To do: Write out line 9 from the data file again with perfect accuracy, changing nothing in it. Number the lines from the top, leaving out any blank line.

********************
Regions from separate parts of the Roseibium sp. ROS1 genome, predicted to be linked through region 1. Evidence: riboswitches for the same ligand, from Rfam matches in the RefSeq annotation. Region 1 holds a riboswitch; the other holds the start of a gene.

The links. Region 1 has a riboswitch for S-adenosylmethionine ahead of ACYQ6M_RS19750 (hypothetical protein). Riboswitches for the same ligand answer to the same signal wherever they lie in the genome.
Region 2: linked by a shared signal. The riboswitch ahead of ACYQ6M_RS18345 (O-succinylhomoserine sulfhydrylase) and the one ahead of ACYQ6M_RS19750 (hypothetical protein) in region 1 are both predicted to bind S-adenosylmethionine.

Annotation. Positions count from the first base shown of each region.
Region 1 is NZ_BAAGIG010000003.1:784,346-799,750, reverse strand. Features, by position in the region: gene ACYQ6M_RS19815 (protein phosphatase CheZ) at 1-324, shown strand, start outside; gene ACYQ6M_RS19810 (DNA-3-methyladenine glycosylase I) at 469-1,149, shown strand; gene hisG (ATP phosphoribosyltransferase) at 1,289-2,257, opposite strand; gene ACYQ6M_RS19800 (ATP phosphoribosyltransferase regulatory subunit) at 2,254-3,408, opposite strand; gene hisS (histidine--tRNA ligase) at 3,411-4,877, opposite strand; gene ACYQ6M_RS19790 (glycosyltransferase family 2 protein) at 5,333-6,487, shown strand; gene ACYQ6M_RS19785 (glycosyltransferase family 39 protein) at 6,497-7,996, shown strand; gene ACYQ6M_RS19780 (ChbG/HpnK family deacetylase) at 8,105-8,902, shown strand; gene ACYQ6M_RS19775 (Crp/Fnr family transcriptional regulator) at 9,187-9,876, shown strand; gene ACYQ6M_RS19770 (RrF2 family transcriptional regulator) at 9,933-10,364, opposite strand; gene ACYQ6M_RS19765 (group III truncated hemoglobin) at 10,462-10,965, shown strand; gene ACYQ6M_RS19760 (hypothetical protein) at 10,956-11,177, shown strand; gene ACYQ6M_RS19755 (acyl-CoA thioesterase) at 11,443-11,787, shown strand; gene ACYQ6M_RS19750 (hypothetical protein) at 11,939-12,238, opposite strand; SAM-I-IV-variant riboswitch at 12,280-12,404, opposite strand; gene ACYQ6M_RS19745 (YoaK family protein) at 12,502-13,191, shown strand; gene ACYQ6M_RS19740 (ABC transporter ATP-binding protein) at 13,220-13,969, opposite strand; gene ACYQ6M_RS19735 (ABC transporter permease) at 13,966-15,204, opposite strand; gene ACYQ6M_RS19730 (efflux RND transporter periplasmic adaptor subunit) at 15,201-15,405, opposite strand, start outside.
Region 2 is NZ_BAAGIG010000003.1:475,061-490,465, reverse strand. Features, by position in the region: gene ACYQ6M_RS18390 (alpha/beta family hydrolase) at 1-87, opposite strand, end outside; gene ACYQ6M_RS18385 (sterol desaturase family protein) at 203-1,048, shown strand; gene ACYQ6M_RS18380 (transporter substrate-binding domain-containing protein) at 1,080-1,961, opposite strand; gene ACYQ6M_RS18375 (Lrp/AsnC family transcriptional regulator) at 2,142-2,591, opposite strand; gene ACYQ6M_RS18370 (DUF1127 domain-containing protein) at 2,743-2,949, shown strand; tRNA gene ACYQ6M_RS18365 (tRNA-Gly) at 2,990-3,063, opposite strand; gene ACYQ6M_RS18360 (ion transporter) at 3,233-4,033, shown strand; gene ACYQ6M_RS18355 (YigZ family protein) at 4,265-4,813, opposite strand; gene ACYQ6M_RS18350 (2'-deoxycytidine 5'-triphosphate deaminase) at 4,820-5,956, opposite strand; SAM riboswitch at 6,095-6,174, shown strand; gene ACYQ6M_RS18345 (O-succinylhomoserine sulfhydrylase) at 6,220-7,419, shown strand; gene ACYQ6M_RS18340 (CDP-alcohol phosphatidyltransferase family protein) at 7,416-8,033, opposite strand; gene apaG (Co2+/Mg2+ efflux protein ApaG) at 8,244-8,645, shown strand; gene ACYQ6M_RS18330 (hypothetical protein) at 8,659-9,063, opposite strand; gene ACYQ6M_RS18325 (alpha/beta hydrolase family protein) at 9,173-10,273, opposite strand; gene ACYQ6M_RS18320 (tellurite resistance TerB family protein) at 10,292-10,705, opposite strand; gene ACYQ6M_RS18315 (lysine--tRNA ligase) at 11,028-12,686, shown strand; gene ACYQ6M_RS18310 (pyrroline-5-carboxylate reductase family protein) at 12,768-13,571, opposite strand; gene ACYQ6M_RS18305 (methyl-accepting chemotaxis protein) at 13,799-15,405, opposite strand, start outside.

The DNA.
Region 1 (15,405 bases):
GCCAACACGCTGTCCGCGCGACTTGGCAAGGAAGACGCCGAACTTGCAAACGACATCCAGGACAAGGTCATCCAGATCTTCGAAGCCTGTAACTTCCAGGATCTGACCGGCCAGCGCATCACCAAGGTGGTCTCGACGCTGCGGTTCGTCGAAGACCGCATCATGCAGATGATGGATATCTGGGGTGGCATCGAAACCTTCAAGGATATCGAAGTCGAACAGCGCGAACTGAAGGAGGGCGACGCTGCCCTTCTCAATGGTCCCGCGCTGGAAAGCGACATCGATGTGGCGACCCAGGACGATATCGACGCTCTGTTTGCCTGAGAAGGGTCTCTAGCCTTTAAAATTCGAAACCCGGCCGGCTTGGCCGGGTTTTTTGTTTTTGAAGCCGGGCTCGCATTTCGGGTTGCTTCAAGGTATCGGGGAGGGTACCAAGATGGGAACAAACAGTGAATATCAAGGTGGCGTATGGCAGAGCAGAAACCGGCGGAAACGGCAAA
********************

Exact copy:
GCCAACACGCTGTCCGCGCGACTTGGCAAGGAAGACGCCGAACTTGCAAACGACATCCAGGACAAGGTCATCCAGATCTTCGAAGCCTGTAACTTCCAGGATCTGACCGGCCAGCGCATCACCAAGGTGGTCTCGACGCTGCGGTTCGTCGAAGACCGCATCATGCAGATGATGGATATCTGGGGTGGCATCGAAACCTTCAAGGATATCGAAGTCGAACAGCGCGAACTGAAGGAGGGCGACGCTGCCCTTCTCAATGGTCCCGCGCTGGAAAGCGACATCGATGTGGCGACCCAGGACGATATCGACGCTCTGTTTGCCTGAGAAGGGTCTCTAGCCTTTAAAATTCGAAACCCGGCCGGCTTGGCCGGGTTTTTTGTTTTTGAAGCCGGGCTCGCATTTCGGGTTGCTTCAAGGTATCGGGGAGGGTACCAAGATGGGAACAAACAGTGAATATCAAGGTGGCGTATGGCAGAGCAGAAACCGGCGGAAACGGCAAA